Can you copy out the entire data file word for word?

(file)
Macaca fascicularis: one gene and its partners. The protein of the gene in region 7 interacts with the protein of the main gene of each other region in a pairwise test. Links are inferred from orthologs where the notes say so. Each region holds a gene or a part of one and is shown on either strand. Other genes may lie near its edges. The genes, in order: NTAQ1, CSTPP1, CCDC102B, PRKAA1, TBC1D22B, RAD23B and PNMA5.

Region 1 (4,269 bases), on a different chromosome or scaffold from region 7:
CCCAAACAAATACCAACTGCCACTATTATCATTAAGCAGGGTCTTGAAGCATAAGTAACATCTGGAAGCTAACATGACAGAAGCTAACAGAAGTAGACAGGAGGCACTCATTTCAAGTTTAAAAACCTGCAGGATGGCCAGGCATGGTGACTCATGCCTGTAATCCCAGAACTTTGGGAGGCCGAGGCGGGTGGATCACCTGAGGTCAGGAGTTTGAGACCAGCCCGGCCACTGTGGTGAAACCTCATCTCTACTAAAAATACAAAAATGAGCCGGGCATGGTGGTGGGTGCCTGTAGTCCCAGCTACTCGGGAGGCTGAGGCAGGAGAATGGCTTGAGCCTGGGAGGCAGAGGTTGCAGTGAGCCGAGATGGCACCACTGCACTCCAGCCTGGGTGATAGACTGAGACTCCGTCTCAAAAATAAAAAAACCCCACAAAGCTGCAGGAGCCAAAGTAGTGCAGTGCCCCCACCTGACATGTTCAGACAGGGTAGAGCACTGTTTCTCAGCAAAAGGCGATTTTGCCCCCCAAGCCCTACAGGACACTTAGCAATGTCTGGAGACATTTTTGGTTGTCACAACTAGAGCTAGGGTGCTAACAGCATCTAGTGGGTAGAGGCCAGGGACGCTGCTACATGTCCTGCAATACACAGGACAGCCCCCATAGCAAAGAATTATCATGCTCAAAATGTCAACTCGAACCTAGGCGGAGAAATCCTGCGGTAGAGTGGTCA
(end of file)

Macaca fascicularis: one gene and its partners. The protein of the gene in region 7 interacts with the protein of the main gene of each other region in a pairwise test. Links are inferred from orthologs where the notes say so. Each region holds a gene or a part of one and is shown on either strand. Other genes may lie near its edges. The genes, in order: NTAQ1, CSTPP1, CCDC102B, PRKAA1, TBC1D22B, RAD23B and PNMA5.

Region 1 (4,269 bases), on a different chromosome or scaffold from region 7:
CCCAAACAAATACCAACTGCCACTATTATCATTAAGCAGGGTCTTGAAGCATAAGTAACATCTGGAAGCTAACATGACAGAAGCTAACAGAAGTAGACAGGAGGCACTCATTTCAAGTTTAAAAACCTGCAGGATGGCCAGGCATGGTGACTCATGCCTGTAATCCCAGAACTTTGGGAGGCCGAGGCGGGTGGATCACCTGAGGTCAGGAGTTTGAGACCAGCCCGGCCACTGTGGTGAAACCTCATCTCTACTAAAAATACAAAAATGAGCCGGGCATGGTGGTGGGTGCCTGTAGTCCCAGCTACTCGGGAGGCTGAGGCAGGAGAATGGCTTGAGCCTGGGAGGCAGAGGTTGCAGTGAGCCGAGATGGCACCACTGCACTCCAGCCTGGGTGATAGACTGAGACTCCGTCTCAAAAATAAAAAAACCCCACAAAGCTGCAGGAGCCAAAGTAGTGCAGTGCCCCCACCTGACATGTTCAGACAGGGTAGAGCACTGTTTCTCAGCAAAAGGCGATTTTGCCCCCCAAGCCCTACAGGACACTTAGCAATGTCTGGAGACATTTTTGGTTGTCACAACTAGAGCTAGGGTGCTAACAGCATCTAGTGGGTAGAGGCCAGGGACGCTGCTACATGTCCTGCAATACACAGGACAGCCCCCATAGCAAAGAATTATCATGCTCAAAATGTCAACTCGAACCTAGGCGGAGAAATCCTGCGGTAGAGTGGTCA